“To sleep, perchance to dream. Aye, there’s the rub . . . “
Aye, there’s the rub indeed–the rub being, nobody’s really sure why we sleep. Or why we dream. Or why either is important.
Some scientists doubt that dreaming is of any great importance. They don’t have those doubts about sleep.
We know sleep is important because everybody’s doing it–not just every human, but every bird, fish, reptile and mammal.
We know sleep is important because, like it or not, we’re going to spend a third of our lives immersed in it.
We know sleep is important because, if we don’t sleep, we die. That makes it rank right up there with food and water and air.
And even if we don’t exactly know what sleep is, or what it’s for, we do know a lot of what happens when we sleep, thanks to innumerable unsung heroes, mostly university students, who have bravely volunteered to go into a laboratory and–sleep. (I’ve often wished somebody on my college campus had been conducting sleep research…)
Determining what happens when someone is asleep obviously depends on more than just watching them snore, although even from that we have learned that on average we move 40 to 60 times a night–a good thing, since otherwise we could cut off the blood supply to a limb by lying on it and cause permanent damage. However, for more detailed information on sleep, we need to see what’s happening inside the brain itself.
Fortunately, in 1924 Hans Berger decided to paste two small pieces of silver foil to his 15-year-old son’s scalp, attach wires to them and connect the wires to a galvanometer, which measures electrical current. That was the forerunner of the electroencephalograph.
He dubbed the regular electrical signals he received from his son’s brain alpha waves, which show that the brain is calm and relaxed. These waves occur seven to 12 times per second, and we go through this stage as a precursor to sleep.
Next comes a stage of light sleep, during which we produce theta waves, at only three to seven cycles per second, with a low amplitude. These are interrupted by frequent bursts of activity called sleep spindles, at 12 to 15 cycles per second.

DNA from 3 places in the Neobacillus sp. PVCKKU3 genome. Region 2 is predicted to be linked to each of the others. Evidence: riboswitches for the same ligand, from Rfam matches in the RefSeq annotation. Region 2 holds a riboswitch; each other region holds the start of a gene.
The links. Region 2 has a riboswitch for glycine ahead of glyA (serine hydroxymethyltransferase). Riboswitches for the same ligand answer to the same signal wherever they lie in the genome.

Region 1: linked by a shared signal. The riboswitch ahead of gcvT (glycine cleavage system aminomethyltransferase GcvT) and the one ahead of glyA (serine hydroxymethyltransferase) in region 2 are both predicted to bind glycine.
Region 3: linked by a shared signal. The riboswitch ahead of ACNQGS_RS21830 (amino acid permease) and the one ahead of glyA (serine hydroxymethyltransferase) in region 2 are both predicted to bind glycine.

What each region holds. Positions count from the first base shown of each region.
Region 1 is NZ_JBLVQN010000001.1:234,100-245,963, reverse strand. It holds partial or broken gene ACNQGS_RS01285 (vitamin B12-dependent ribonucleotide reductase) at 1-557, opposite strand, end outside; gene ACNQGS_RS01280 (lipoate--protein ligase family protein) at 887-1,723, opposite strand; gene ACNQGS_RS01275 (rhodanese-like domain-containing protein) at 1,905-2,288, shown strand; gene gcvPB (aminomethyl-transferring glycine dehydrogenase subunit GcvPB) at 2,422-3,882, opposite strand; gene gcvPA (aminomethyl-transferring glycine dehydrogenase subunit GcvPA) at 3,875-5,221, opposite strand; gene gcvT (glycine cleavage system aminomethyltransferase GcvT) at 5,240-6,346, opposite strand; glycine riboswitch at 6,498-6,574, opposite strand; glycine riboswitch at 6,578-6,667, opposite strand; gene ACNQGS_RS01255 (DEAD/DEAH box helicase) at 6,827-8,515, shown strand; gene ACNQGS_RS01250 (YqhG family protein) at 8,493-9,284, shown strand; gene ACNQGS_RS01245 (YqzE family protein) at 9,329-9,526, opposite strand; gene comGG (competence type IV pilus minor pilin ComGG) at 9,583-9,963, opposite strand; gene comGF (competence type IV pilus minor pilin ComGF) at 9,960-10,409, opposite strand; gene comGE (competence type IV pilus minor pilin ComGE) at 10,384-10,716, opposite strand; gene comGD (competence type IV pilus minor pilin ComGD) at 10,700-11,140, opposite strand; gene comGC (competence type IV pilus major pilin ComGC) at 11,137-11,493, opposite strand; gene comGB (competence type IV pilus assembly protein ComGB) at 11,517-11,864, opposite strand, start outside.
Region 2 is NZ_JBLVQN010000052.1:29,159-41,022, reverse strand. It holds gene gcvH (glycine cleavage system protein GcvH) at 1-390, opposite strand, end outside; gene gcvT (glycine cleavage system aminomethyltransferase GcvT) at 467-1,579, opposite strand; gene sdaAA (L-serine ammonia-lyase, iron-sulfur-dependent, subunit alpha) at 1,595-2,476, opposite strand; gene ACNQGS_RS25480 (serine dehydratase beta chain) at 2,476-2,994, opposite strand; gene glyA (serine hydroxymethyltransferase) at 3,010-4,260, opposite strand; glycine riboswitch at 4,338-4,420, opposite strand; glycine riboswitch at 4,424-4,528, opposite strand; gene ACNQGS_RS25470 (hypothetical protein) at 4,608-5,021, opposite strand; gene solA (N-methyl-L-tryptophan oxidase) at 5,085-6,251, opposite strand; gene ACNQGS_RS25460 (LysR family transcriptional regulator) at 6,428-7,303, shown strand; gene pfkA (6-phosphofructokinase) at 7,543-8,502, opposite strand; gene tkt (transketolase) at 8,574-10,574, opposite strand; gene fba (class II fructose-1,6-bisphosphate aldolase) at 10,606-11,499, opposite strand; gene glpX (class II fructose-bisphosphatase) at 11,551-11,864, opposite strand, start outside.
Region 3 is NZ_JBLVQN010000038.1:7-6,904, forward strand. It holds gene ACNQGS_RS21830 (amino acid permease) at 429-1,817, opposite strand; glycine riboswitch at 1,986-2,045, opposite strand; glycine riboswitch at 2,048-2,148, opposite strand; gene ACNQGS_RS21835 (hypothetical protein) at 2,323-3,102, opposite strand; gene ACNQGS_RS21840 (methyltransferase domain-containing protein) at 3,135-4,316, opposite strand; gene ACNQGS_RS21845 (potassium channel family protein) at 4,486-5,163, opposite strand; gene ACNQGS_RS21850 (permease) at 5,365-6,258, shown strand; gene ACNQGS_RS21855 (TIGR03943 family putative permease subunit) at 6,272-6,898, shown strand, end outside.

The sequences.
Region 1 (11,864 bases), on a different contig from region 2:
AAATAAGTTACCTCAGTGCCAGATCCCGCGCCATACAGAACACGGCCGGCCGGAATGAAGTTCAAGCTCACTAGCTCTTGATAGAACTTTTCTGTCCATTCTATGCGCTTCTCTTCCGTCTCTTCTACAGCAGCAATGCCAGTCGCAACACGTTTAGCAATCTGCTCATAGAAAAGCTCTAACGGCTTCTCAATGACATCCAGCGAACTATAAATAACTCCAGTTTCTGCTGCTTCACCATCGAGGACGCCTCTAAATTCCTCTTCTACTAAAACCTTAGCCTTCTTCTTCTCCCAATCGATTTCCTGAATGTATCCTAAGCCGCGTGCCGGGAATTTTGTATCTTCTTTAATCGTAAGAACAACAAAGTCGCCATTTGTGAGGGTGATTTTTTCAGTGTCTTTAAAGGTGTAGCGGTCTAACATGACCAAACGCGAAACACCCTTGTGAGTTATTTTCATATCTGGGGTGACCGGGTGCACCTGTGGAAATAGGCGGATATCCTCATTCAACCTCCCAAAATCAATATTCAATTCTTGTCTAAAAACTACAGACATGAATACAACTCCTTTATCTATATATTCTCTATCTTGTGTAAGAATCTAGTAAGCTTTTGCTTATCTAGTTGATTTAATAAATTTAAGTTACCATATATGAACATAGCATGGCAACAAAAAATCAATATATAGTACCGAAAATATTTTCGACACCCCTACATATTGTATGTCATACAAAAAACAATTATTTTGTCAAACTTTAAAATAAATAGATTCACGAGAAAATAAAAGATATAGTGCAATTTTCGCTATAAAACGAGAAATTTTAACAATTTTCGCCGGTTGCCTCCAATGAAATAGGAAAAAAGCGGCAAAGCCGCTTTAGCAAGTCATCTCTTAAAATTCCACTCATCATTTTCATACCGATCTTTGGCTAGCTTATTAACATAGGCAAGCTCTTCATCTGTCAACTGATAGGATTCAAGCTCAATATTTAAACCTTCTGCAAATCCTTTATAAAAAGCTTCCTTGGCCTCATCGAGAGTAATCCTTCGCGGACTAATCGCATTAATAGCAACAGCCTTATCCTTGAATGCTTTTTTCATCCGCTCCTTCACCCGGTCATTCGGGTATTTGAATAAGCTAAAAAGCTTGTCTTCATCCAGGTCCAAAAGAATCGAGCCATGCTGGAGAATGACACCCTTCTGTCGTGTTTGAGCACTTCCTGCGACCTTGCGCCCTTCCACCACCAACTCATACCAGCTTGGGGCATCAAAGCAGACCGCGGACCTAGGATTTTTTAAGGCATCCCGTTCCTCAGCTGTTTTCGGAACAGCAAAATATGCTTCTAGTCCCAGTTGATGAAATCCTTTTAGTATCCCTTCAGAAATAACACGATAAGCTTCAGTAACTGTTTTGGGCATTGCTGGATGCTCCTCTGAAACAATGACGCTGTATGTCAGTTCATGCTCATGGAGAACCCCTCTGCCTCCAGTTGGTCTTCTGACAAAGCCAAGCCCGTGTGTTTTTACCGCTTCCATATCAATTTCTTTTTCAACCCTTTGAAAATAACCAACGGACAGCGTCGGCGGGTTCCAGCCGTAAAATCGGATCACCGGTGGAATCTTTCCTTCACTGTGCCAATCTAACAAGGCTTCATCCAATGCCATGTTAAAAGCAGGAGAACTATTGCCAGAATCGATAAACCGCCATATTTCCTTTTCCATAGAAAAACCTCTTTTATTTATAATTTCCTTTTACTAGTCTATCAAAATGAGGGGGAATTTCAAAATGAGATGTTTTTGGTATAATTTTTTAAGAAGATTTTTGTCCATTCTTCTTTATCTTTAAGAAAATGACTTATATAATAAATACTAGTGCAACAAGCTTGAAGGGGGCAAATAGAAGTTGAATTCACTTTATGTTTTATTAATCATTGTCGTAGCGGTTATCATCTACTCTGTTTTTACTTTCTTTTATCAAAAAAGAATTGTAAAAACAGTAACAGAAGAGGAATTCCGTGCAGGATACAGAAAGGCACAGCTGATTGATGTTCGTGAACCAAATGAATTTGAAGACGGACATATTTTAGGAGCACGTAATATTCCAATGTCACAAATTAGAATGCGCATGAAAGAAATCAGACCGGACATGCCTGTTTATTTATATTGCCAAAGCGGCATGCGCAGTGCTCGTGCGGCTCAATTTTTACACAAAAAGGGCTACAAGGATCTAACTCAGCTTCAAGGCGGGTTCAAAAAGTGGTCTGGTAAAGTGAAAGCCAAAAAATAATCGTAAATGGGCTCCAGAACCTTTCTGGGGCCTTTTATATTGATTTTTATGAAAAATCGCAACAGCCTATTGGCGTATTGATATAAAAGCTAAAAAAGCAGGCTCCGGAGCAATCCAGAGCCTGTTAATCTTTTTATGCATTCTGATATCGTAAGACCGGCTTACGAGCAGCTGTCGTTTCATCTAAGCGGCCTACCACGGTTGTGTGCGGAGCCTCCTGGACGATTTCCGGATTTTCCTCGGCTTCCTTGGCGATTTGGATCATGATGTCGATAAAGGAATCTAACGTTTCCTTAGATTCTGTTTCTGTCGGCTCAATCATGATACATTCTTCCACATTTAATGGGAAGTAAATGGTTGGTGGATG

Next comes a period of regular, high-amplitude delta waves at only one to two cycles per second, with a few sleep spindles. Finally sleep deepens to the point that the brain produces wave patterns similar to those occurring in a coma, at one to three cycles per second.
And then our brain suddenly erupts with activity, similar to the waking state. Our eyes move rapidly under our closed eyelids, our heart rate, breathing rate and blood pressure, which have dropped with our body temperature as we fell asleep, all go up, and we dream.
(Fortunately, despite all this activity, our body remains effectively paralyzed–otherwise we might act out our dreams, which, if you’ll recall a few of your more vivid sleep-time experiences, could be embarrassing, if not downright dangerous.)
This stage is sometimes called paradoxical sleep, because even though are brains are active, we’re not awake. It’s also called REM sleep, REM standing for rapid eye movement. This stage lasts from 10 minutes to half an hour, generally lengthening as the night progresses. All these stages occur in a regular 90-minute cycle, usually four to six times a night.
Babies are in REM sleep fully half of their sleeping time, which is already much longer than ours (a newborn sleeps up to 16 hours a day, a one-year-old around 13), while adults usually have one or two hours of REM sleep a night. If we don’t get enough REM sleep, our bodies make up for it by longer-than-usual periods of REM sleep during our next sleep or next several sleeps, which suggests we need sleep for the REM activity specifically, and not just to rest weary bodies and minds.
Unfortunately, as with so much else about sleep, nobody’s really sure why that should be so. Some scientists suggest that, in infants, REM sleep helps establish the pathways between our nerves and muscles that enable us to move our eyes. It may also help establish the functional structures in the brain involved in, for example, learning to walk.
In adults, it may help in maintaining mood and emotion, or perhaps it’s required for storing memories and fitting recent experiences into the larger framework of our personality.
Dreaming seems to be an integral part of REM sleep, but there’s great debate on whether it is vital to our well-being or just an interesting side-effect of our brain chemistry.
Psychological theories place great importance on it as a kind of rearranging of the mental furniture that is part of our coping with the stresses of life; those who focus on the “hardware” of the brain are less sure. As Dr. J. Allan Hobson, a professor of psychiatry at Harvard Medical School, puts it, “If it’s critical, why do so few people remember their dreams?”
On the other hand, Robert P. Vertes, a neuroscientist at Florida Atlantic University, figures we dream because otherwise we might, during the coma-like deepest stage of sleep, lose consciousness permanently and die.
Whether dreaming is important or not, sleeping certainly is. In fact, you can survive longer without eating than you can without sleeping. Hunger strikers have lived up to 60 days without food, but in just a few days without sleep humans begin to experience anxiety and hallucinations, eventually ending in a coma and even death.
One thing is certain: all of us will continue, more or less once a day, to lie down somewhere and let our minds and bodies shut down.
And even if we never do fully understand why–well, it’s nothing to lose sleep over.